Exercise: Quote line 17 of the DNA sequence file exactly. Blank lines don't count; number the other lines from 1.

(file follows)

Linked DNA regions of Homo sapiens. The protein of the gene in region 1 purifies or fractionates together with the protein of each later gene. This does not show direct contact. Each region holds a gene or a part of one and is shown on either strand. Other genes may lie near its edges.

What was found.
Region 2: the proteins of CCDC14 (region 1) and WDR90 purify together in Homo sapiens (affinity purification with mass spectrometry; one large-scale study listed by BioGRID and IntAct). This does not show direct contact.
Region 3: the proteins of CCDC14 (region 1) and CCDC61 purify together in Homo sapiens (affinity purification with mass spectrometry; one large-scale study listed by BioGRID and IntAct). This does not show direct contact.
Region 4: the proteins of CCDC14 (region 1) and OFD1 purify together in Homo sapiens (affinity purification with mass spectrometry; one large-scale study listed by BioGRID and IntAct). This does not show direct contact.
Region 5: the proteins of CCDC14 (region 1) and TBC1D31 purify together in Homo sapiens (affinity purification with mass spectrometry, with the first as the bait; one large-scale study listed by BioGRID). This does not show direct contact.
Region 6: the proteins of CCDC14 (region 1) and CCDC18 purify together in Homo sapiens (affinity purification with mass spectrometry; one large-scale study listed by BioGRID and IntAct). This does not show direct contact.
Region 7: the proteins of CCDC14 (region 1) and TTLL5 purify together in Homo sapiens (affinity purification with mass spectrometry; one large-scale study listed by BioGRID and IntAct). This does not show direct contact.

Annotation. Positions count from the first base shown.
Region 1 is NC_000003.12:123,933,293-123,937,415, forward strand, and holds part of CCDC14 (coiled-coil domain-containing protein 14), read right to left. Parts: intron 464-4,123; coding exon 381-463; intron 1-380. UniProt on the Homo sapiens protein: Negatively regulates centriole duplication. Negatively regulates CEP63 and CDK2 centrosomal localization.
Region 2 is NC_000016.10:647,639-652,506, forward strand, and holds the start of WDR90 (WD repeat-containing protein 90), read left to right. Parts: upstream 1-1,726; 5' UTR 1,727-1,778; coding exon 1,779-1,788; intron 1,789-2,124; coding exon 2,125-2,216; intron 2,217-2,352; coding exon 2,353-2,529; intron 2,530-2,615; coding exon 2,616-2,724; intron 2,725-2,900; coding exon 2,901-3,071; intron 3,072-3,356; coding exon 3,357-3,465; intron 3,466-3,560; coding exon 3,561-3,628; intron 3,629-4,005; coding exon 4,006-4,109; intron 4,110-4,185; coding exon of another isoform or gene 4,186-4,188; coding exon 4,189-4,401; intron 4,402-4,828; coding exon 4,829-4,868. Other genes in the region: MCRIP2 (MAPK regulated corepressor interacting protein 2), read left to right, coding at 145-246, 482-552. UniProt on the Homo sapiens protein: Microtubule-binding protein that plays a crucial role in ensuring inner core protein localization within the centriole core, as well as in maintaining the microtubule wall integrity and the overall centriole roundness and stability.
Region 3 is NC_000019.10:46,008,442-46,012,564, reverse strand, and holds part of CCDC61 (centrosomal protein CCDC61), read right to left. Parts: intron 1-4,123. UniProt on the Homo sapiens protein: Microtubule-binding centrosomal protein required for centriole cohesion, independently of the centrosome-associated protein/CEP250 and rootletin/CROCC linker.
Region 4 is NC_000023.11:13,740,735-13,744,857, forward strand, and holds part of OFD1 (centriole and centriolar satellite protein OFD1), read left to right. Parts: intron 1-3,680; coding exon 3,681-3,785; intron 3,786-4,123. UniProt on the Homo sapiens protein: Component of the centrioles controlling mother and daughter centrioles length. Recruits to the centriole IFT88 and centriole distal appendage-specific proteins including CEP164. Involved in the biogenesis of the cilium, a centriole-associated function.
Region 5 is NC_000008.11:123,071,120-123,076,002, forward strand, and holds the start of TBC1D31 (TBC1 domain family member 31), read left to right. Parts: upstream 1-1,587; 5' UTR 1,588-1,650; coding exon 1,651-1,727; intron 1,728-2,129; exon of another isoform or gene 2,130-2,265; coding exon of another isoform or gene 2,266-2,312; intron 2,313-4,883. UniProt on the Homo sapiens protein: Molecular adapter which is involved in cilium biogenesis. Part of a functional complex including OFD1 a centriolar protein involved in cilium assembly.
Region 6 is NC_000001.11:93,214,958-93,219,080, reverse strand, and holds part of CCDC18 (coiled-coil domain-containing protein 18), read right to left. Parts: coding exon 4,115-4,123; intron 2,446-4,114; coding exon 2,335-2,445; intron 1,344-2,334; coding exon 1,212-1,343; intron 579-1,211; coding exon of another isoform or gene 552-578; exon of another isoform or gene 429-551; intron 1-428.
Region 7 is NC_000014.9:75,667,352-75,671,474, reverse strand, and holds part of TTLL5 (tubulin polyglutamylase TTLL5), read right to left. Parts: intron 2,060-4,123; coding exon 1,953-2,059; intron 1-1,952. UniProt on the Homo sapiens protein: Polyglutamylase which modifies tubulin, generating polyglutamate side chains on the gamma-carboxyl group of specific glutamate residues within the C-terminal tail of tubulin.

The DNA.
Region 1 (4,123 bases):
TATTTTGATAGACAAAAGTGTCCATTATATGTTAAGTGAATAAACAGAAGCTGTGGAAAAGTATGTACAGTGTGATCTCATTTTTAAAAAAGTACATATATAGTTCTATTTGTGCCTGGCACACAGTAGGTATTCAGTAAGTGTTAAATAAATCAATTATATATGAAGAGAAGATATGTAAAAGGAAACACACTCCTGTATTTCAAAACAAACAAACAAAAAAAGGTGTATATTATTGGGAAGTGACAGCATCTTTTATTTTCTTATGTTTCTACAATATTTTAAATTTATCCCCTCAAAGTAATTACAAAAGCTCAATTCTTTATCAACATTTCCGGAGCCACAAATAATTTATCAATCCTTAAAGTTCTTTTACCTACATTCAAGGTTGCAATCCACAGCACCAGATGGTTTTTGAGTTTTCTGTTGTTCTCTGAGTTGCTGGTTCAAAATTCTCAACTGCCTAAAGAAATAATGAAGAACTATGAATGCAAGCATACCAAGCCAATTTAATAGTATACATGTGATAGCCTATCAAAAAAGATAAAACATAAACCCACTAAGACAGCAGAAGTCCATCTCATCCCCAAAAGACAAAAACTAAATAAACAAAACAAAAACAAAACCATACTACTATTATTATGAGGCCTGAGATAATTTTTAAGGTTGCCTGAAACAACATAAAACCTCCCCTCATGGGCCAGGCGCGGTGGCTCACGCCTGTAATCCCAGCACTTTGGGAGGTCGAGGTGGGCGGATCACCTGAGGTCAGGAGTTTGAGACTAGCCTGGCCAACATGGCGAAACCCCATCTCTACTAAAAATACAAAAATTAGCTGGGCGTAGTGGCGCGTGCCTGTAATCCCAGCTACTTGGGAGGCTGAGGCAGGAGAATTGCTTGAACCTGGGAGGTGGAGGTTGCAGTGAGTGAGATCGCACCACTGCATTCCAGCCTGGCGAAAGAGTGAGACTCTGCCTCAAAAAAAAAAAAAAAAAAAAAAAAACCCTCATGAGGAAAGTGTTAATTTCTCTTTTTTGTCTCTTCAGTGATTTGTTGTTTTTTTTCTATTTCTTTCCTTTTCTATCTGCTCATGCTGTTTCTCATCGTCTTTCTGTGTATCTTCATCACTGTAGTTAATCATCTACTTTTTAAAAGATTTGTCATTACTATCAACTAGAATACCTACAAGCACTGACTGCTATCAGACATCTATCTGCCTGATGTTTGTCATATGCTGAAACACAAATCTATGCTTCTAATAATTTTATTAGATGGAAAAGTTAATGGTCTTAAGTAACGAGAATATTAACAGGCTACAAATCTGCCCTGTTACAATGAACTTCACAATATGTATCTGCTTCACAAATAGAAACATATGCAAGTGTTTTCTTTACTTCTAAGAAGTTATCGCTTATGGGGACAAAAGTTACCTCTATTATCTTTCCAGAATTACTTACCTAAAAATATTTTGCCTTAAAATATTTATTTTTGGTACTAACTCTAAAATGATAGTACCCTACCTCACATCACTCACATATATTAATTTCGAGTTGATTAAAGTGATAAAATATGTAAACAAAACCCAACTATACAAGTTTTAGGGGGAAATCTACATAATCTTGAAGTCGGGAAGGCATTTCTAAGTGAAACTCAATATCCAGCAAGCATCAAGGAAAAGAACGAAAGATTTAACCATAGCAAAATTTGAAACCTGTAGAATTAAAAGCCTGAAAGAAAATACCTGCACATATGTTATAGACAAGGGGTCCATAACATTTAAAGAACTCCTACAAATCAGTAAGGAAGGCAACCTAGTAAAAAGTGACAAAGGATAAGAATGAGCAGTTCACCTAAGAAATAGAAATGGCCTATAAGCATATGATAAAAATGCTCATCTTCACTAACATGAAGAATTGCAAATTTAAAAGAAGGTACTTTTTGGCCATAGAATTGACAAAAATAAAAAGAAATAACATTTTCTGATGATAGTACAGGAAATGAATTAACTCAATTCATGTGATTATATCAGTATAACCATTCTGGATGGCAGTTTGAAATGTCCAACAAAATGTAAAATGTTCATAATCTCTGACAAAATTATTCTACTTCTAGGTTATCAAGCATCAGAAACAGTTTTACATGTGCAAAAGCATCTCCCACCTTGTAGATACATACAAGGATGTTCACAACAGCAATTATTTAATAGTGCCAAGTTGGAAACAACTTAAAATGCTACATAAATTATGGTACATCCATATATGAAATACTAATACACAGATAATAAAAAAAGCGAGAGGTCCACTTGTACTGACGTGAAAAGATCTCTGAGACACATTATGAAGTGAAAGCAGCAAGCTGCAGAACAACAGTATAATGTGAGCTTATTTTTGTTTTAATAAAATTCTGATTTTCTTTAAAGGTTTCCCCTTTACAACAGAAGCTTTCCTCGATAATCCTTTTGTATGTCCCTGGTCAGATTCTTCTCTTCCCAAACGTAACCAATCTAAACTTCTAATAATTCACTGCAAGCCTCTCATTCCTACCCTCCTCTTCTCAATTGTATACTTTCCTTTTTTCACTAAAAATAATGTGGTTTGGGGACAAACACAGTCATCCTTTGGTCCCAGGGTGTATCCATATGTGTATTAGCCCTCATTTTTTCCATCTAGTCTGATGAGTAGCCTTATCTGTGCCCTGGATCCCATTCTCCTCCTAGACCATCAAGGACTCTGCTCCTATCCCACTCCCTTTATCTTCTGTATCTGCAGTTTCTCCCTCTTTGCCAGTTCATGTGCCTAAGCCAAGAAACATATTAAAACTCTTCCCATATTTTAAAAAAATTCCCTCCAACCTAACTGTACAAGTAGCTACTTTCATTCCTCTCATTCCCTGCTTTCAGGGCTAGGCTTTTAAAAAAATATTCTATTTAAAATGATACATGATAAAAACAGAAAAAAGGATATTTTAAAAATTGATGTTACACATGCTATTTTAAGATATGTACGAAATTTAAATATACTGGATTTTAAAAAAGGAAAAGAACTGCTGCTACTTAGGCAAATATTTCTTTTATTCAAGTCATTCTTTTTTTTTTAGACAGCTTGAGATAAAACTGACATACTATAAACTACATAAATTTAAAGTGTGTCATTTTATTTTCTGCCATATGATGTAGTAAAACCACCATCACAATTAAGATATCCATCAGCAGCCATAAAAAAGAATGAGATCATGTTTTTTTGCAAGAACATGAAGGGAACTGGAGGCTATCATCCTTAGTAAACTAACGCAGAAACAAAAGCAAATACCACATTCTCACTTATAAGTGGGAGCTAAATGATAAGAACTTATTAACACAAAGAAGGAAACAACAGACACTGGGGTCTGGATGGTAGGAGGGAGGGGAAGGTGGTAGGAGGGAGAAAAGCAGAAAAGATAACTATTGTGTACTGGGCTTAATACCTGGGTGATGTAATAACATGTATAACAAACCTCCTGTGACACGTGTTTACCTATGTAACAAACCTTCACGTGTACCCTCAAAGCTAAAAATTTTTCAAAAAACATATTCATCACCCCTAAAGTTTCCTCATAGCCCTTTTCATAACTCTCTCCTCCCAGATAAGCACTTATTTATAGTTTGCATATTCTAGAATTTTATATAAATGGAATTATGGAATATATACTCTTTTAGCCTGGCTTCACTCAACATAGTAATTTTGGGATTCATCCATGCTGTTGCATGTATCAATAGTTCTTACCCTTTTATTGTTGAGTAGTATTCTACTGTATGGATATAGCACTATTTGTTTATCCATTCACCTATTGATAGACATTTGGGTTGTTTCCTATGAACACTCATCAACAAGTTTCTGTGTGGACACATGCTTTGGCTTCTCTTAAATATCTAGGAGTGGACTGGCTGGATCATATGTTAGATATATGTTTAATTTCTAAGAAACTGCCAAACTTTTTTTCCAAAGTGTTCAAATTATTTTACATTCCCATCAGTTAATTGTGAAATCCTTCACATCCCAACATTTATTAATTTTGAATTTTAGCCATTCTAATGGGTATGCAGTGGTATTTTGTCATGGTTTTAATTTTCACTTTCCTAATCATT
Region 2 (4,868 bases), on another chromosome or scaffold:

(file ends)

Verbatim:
The DNA.